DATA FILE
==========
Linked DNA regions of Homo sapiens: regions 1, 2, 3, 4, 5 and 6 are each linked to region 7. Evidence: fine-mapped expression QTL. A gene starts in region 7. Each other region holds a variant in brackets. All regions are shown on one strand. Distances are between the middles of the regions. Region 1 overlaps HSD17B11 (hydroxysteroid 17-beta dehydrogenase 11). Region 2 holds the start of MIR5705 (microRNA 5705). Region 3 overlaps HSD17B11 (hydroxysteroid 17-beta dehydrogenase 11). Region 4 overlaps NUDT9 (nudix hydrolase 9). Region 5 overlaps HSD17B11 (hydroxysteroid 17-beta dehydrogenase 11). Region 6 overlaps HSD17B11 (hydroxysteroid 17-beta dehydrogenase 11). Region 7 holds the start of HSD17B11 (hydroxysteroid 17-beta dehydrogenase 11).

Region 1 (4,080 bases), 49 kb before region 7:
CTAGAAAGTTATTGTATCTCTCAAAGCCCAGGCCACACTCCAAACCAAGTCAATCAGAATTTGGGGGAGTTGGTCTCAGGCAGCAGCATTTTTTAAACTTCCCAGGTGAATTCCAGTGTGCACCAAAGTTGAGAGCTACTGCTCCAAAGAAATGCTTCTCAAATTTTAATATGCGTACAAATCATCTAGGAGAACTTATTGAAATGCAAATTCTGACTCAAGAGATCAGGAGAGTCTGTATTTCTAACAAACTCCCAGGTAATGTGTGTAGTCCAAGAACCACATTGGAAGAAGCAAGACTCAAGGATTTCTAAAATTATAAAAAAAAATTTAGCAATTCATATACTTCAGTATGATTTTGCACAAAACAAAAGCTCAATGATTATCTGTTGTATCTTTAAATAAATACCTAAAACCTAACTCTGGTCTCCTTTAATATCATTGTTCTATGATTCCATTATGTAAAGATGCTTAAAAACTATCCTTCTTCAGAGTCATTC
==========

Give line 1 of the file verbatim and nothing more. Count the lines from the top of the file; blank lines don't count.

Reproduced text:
Linked DNA regions of Homo sapiens: regions 1, 2, 3, 4, 5 and 6 are each linked to region 7. Evidence: fine-mapped expression QTL. A gene starts in region 7. Each other region holds a variant in brackets. All regions are shown on one strand. Distances are between the middles of the regions. Region 1 overlaps HSD17B11 (hydroxysteroid 17-beta dehydrogenase 11). Region 2 holds the start of MIR5705 (microRNA 5705). Region 3 overlaps HSD17B11 (hydroxysteroid 17-beta dehydrogenase 11). Region 4 overlaps NUDT9 (nudix hydrolase 9). Region 5 overlaps HSD17B11 (hydroxysteroid 17-beta dehydrogenase 11). Region 6 overlaps HSD17B11 (hydroxysteroid 17-beta dehydrogenase 11). Region 7 holds the start of HSD17B11 (hydroxysteroid 17-beta dehydrogenase 11).